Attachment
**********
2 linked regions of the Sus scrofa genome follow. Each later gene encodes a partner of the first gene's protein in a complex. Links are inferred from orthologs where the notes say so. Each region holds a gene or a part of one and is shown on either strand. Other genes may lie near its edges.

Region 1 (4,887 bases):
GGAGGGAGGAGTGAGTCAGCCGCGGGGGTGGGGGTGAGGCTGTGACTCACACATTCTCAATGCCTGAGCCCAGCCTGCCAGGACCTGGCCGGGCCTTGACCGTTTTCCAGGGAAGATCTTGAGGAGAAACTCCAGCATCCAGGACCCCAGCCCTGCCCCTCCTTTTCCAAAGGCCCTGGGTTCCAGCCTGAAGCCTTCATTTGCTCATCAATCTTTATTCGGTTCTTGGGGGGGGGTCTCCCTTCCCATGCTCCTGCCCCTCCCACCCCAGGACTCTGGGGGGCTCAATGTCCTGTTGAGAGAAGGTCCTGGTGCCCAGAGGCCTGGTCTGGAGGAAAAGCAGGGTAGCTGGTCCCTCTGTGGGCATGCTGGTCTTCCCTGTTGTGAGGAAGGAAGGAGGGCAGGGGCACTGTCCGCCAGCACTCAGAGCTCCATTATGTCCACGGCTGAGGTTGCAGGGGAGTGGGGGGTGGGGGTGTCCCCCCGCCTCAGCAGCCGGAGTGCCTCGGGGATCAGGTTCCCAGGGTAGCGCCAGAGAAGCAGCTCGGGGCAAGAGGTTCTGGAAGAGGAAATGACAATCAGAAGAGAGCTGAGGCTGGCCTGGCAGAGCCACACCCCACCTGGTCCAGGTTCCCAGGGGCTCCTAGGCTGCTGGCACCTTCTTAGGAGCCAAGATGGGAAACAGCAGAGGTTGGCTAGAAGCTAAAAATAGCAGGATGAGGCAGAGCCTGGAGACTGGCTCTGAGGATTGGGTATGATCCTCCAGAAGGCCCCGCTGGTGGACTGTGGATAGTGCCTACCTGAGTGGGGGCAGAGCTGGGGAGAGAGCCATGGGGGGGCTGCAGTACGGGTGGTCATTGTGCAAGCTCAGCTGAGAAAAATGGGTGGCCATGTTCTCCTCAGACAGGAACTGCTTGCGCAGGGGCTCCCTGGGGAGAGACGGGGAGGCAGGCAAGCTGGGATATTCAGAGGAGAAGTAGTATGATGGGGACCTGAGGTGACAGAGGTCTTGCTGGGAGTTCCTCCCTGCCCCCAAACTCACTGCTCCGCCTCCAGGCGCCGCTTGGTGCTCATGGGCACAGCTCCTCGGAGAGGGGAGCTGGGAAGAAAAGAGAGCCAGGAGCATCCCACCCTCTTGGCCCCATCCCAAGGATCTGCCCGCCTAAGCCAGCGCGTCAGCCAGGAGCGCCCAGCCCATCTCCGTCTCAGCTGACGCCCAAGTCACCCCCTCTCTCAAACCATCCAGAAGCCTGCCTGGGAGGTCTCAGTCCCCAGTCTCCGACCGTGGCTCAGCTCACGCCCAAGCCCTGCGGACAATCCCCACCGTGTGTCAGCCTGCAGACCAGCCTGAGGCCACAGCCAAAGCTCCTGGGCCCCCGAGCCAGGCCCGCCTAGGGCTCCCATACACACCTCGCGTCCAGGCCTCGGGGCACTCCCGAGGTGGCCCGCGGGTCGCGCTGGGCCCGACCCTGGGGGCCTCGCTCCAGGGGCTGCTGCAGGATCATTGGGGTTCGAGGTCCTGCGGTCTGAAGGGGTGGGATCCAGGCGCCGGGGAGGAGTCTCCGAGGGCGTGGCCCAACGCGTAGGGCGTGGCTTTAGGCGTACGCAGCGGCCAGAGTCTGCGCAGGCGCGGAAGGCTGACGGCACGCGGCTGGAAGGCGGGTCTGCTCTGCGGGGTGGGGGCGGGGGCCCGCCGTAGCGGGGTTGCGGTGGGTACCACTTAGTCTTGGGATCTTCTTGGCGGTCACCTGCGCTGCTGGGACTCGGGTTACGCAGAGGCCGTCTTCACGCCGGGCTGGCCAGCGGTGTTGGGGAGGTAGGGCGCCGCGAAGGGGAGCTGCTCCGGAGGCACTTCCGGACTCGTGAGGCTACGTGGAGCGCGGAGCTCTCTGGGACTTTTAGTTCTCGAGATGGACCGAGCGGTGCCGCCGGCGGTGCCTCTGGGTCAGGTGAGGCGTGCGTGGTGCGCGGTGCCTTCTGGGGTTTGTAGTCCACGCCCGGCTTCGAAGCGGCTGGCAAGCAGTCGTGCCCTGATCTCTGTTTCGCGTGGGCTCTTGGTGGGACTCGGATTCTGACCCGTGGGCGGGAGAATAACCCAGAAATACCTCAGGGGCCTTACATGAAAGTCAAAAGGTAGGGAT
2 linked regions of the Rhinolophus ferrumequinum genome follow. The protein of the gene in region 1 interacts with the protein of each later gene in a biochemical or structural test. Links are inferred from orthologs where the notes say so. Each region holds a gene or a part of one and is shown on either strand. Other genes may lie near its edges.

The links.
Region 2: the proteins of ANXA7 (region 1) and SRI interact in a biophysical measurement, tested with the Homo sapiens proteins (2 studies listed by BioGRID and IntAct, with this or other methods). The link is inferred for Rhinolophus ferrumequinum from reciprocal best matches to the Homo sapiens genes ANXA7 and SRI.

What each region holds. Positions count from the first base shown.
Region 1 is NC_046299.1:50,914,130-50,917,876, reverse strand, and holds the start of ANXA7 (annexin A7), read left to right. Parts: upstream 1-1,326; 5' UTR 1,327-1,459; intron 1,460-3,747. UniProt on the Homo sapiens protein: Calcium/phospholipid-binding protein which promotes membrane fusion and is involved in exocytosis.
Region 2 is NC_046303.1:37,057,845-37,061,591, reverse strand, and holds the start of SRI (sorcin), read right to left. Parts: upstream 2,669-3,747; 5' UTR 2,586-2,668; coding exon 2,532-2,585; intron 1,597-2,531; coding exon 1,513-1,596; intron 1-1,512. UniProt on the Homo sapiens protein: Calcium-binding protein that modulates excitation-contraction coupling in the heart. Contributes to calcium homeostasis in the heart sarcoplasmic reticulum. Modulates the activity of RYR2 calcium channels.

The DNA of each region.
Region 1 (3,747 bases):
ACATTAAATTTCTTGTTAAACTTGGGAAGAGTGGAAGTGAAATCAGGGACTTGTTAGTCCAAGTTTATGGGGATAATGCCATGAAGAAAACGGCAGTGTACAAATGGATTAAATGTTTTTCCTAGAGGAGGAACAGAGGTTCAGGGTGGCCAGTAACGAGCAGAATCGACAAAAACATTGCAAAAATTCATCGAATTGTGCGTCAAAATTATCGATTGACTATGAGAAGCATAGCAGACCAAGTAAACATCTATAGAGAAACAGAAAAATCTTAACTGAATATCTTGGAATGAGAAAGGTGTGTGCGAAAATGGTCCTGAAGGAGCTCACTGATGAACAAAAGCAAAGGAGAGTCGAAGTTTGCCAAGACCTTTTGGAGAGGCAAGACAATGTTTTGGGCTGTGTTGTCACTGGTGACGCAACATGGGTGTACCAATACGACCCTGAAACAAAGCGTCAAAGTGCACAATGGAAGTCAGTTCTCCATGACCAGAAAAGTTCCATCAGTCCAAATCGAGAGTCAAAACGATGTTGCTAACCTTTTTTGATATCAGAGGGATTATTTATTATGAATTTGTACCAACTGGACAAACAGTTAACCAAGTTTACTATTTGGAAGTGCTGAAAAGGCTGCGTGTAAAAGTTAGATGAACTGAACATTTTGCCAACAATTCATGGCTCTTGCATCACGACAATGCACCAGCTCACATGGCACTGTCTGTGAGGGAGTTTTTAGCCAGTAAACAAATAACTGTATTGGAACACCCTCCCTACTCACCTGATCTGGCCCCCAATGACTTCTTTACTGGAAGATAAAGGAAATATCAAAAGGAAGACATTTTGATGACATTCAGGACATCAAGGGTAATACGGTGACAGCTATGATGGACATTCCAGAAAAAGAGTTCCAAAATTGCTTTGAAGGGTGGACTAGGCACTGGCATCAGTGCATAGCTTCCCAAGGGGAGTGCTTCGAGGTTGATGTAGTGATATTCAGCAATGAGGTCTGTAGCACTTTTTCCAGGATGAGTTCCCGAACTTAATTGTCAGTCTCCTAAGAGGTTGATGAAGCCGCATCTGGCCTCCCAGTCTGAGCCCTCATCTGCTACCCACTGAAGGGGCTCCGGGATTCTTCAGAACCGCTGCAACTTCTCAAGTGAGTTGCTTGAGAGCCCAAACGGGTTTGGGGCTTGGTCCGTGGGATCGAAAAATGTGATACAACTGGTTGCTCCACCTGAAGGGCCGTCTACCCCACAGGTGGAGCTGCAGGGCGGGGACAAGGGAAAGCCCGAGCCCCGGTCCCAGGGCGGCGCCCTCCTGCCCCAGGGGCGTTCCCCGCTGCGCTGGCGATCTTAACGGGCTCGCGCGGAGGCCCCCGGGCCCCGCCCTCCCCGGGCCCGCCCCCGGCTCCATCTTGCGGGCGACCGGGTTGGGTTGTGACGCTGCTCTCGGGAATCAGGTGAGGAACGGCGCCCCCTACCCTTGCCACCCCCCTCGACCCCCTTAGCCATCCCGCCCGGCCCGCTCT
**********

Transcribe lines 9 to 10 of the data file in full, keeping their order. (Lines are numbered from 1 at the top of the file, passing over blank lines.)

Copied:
Region 2 is NC_046303.1:37,057,845-37,061,591, reverse strand, and holds the start of SRI (sorcin), read right to left. Parts: upstream 2,669-3,747; 5' UTR 2,586-2,668; coding exon 2,532-2,585; intron 1,597-2,531; coding exon 1,513-1,596; intron 1-1,512. UniProt on the Homo sapiens protein: Calcium-binding protein that modulates excitation-contraction coupling in the heart. Contributes to calcium homeostasis in the heart sarcoplasmic reticulum. Modulates the activity of RYR2 calcium channels.

The DNA of each region.